Excess Body Weight Associated With Increased Risk for Cancer Recurrence After Treatment for Prostate Cancer
April 3, 2012
- Risk for prostate cancer recurrence increased as excess body weight increased.
- Obese and overweight men were at higher risk.
- Body weight status and related lifestyle factors could be used to predict risk.
CHICAGO — Researchers have found an association between excess body weight and an increased risk for cancer recurrence in men with clinically localized prostate cancer.
“Men diagnosed with early-stage prostate cancer and who have excess body weight as indicated by a higher-than-normal body mass index (BMI) have an increased risk for cancer recurrence after treatment,” said Vincent L. Freeman, M.D., M.P.H., associate professor in the division of epidemiology and biostatistics in the School of Public Health at the University of Illinois in Chicago, Ill.
Freeman presented results of this cross-sectional study at the AACR Annual Meeting 2012, held here March 31 - April 4.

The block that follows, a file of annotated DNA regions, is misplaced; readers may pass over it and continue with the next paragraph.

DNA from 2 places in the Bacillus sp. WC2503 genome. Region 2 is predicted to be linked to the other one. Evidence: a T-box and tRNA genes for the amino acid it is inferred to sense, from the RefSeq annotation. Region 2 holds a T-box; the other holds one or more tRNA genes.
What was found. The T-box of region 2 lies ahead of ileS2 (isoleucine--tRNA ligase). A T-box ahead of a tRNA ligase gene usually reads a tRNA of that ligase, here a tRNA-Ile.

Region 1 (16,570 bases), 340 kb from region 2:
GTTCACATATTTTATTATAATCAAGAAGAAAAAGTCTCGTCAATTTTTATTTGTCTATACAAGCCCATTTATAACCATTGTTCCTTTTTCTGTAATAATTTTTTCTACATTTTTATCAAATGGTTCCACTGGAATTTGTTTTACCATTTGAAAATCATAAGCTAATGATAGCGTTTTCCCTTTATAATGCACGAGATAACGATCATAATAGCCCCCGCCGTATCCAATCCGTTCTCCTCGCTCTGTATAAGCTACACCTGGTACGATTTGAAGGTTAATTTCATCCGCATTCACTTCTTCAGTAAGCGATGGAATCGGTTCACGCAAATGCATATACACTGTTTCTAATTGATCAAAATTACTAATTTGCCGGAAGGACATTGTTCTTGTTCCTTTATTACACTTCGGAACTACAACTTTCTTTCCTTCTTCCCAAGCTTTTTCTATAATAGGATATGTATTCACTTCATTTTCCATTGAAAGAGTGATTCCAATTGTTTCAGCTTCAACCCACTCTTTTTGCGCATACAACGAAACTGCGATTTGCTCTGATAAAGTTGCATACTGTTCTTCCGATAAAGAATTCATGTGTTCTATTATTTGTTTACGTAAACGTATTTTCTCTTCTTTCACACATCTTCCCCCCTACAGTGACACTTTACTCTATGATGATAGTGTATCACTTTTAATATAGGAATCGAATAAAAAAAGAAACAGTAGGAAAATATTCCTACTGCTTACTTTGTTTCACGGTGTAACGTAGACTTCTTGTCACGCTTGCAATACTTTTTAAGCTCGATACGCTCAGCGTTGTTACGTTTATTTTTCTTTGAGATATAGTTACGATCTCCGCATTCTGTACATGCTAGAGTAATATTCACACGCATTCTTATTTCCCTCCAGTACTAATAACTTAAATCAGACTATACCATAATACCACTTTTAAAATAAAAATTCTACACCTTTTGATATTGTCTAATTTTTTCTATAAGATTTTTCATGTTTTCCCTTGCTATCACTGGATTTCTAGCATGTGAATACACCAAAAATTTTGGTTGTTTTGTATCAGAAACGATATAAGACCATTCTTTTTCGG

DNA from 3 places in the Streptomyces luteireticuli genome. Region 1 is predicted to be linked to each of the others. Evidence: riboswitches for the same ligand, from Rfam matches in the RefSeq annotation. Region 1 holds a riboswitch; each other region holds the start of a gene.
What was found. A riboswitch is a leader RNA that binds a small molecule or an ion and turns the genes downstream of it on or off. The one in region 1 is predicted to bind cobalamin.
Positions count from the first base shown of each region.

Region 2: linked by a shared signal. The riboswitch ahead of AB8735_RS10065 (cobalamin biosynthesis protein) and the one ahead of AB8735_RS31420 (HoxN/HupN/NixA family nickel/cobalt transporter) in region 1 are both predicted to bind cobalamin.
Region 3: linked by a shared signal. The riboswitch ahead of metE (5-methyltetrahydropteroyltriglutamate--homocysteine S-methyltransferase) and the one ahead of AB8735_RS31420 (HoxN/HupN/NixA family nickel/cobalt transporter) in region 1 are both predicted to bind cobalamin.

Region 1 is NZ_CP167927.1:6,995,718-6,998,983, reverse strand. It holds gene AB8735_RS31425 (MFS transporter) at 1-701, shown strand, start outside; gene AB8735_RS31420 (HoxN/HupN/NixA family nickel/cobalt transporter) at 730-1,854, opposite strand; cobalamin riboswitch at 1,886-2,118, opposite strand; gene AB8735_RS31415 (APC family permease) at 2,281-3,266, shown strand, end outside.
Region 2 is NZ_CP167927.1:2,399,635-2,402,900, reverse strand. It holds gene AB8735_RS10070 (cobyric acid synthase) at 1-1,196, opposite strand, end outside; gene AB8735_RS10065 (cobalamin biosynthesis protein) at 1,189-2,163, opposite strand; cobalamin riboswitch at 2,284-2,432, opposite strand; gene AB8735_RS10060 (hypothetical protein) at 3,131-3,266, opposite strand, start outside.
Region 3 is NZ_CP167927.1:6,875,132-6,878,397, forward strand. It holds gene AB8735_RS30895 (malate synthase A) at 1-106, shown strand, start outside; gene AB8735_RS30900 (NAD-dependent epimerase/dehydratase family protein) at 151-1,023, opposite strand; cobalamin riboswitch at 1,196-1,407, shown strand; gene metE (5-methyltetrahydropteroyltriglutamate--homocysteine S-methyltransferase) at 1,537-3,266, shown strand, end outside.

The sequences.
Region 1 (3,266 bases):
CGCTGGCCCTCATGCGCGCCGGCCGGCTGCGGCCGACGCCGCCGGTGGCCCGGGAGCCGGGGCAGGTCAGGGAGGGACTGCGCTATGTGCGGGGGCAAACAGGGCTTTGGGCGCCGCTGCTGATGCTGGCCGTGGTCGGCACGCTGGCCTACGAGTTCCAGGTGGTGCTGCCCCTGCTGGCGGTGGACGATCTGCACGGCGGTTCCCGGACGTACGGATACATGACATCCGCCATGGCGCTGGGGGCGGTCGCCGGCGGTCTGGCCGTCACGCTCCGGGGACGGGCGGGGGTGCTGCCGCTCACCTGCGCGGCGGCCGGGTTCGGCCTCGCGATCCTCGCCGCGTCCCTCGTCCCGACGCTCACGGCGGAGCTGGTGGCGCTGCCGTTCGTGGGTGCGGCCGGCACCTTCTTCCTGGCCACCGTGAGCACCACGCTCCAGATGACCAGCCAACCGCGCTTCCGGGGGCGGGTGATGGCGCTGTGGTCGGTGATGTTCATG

Freeman and colleagues examined BMI, which measures body weight relative to height, and risk for cancer recurrence based on blood prostate-specific antigen level, physical exam and prostate cancer biopsy results in 119 men who were awaiting surgery for clinically localized prostate cancer.
The results showed that the risk for cancer recurrence increased with increasing BMI. Men in the upper quartile for BMI were nearly eight times more likely to have prostate cancers that had a moderate-to-high risk for recurrence after treatment compared with men in the lower quartile. Men in the upper-middle and lower-middle quartiles for BMI were 6.5 times and 3.5 times more likely to have a moderate-to-high recurrence risk, respectively.
“The association was not limited to obese men; even being just overweight based on BMI was associated with an increased risk for prostate cancer recurrence,” Freeman said.
He and his colleagues concluded that body weight status and related lifestyle factors connected to prostate cancer could be used as viable indicators for high-risk cases.
“The results provide additional support for a mechanistic link between body weight status and the clinical presentation and course of prostate cancer,” Freeman said. “Our findings also highlight the importance of maintaining a healthy body weight throughout adulthood.”
The study was funded by the National Institutes of Health/National Cancer Institute.
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